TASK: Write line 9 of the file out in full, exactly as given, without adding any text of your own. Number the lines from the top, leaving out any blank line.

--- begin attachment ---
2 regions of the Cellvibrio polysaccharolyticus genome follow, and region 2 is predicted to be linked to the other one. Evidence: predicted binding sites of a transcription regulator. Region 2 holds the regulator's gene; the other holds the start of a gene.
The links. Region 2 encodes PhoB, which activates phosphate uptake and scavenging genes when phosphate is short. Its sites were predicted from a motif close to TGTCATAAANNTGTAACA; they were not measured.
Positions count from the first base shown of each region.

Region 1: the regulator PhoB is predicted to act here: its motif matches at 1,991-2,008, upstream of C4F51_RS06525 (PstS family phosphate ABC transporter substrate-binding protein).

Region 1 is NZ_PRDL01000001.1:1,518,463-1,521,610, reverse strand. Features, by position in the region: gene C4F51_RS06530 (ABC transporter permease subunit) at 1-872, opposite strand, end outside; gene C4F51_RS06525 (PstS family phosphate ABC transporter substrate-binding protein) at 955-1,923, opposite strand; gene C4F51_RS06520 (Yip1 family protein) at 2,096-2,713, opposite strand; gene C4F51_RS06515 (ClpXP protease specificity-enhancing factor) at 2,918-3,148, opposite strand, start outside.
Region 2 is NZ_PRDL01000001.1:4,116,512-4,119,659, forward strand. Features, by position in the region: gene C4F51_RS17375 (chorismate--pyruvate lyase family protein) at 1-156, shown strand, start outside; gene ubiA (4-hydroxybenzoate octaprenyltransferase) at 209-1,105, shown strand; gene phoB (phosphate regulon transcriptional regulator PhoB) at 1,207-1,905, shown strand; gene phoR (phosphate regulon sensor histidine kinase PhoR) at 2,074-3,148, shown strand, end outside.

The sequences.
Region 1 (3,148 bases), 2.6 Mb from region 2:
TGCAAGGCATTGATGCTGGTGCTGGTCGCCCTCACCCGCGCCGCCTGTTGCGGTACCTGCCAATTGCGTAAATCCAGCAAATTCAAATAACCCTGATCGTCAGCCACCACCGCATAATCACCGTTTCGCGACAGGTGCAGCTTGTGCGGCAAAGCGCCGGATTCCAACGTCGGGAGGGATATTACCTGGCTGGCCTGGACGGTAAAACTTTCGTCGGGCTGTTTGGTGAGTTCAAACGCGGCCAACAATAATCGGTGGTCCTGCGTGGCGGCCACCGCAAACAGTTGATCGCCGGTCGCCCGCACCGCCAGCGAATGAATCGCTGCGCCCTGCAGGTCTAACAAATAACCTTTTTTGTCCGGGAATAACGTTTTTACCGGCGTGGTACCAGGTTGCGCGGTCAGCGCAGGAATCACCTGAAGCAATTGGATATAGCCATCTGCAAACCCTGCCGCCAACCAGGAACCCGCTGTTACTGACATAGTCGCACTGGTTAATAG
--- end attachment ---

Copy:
TGCAAGGCATTGATGCTGGTGCTGGTCGCCCTCACCCGCGCCGCCTGTTGCGGTACCTGCCAATTGCGTAAATCCAGCAAATTCAAATAACCCTGATCGTCAGCCACCACCGCATAATCACCGTTTCGCGACAGGTGCAGCTTGTGCGGCAAAGCGCCGGATTCCAACGTCGGGAGGGATATTACCTGGCTGGCCTGGACGGTAAAACTTTCGTCGGGCTGTTTGGTGAGTTCAAACGCGGCCAACAATAATCGGTGGTCCTGCGTGGCGGCCACCGCAAACAGTTGATCGCCGGTCGCCCGCACCGCCAGCGAATGAATCGCTGCGCCCTGCAGGTCTAACAAATAACCTTTTTTGTCCGGGAATAACGTTTTTACCGGCGTGGTACCAGGTTGCGCGGTCAGCGCAGGAATCACCTGAAGCAATTGGATATAGCCATCTGCAAACCCTGCCGCCAACCAGGAACCCGCTGTTACTGACATAGTCGCACTGGTTAATAG